Your hometown Fourth of July festivities may boast the longest parade, the brassiest bands, the tastiest ice cream, or the brightest fireworks for miles around. But few places can match the color or spectacle that surround the annual Independence Day march to the Old State House in Boston, a building brimming with colonial charm and historical import.
A Centuries-Old Tradition
This year continues a tradition that has extended almost uninterrupted since 1776. The Ancient and Honorable Artillery Company of Massachusetts, with bagpipes wailing and the thunder of musket fire crashing against the walls of neighboring buildings, makes its way to the Old State House. As the crowd of spectators gathers below the buildings east-facing balcony, the companys Captain Commanding – this year CPT. Paul J. Covell – will solemnly read the Declaration of Independence.
That same balcony served as the spot, on July 18, 1776, when Col. Thomas Crafts read that same historic document for the first time publically in Boston. Six years earlier, the Boston Massacre had taken place just a few feet away. Five colonists died of gunshot wounds there at the hands of jittery British sentries, and the course of this countrys history was forever changed.
In the years leading up to that signal event, the Old State House served as a forum for colonial indignation against the British oppressors. James Otis denounced the Writs of Assistance there in 1761. Samuel Adams and John Hancock both spoke out in the Old State House against the unjust taxation levied against the colonists by the crown. Years later, President George Washington reviewed a parade there, held in his honor.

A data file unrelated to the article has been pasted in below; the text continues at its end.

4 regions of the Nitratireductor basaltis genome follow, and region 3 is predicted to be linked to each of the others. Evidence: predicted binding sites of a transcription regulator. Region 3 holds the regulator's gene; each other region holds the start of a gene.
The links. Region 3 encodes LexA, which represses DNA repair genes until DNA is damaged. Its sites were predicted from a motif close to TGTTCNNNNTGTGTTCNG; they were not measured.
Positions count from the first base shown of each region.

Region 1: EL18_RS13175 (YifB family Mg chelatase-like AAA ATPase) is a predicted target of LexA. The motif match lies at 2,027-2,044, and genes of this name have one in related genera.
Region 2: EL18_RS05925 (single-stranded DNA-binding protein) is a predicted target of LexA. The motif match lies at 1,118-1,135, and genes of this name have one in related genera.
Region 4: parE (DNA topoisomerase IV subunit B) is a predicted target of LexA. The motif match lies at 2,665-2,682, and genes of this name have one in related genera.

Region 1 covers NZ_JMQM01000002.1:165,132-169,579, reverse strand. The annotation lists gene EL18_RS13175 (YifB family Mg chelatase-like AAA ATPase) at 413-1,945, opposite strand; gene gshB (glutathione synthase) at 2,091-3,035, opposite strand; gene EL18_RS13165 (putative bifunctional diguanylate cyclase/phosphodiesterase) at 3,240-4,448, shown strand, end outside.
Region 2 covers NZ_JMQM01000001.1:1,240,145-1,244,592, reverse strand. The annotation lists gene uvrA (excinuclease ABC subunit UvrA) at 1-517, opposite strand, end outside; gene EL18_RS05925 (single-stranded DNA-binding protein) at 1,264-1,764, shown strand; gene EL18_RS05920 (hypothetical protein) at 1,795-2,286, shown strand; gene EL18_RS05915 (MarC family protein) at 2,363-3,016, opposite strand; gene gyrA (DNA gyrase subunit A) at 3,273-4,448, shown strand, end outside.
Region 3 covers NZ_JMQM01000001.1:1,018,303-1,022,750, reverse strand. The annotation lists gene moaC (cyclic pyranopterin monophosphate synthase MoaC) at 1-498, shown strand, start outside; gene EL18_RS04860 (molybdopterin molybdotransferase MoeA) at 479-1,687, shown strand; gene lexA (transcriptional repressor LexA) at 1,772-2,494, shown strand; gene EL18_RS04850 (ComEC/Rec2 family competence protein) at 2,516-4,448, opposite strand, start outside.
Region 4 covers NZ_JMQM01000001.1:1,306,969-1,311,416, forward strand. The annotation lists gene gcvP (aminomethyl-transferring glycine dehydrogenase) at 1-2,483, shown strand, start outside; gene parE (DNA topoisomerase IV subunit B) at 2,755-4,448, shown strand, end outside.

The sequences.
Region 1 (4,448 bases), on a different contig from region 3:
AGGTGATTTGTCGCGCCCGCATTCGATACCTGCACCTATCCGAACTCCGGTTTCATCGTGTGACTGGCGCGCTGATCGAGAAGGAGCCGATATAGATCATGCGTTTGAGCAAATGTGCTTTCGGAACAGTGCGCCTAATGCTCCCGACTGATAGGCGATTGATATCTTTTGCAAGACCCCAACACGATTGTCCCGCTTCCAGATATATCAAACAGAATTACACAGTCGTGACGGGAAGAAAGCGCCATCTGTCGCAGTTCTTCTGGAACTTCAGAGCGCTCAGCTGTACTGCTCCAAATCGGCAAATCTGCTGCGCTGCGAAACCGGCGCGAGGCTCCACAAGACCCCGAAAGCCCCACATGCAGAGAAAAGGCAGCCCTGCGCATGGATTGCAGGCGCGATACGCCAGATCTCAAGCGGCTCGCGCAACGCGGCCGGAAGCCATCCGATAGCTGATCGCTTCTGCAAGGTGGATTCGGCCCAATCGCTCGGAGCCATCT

A Narrow Escape
But history and its accompanying sentiments ebb and flow. By the 1880s, after of decades of decline and neglect, the Old State House came to be seen as expendable, an eyesore. Some local leaders favored razing the structure to make room for more modern development.
Getting wind of those discussions, a young and growing city to the west by the name of Chicago offered to dismantle the building, have it shipped there brick by brick, and reconstructed on the shore of Lake Michigan.
Chicagos bid embarrassed Boston city officials. Soon, the Boston Antiquarian Club (later the Bostonian Society) was formed to restore and preserve structures to historical value, Today, the Freedom Trail connects the Old State House with numeous other structures that figured prominently in the birth of our nation.
The Old State House currently houses colonial momentoes and museum pieces. Its exterior has been handsomely restored, and its profile stands in striking contrast to the steel and glass architecture of its high-rise neighbors. The subway rumbles directly below, and passengers enter and exit at ground level.
The monuments original builders might have found the frantic pace of those commuters a far cry from the rhythms of their colonial existence. But one can imagine that they would have developed an instant fondness for the accompanying photo of the Old State House as a suitable representation of their their own aspirations – both of them being royalty-free.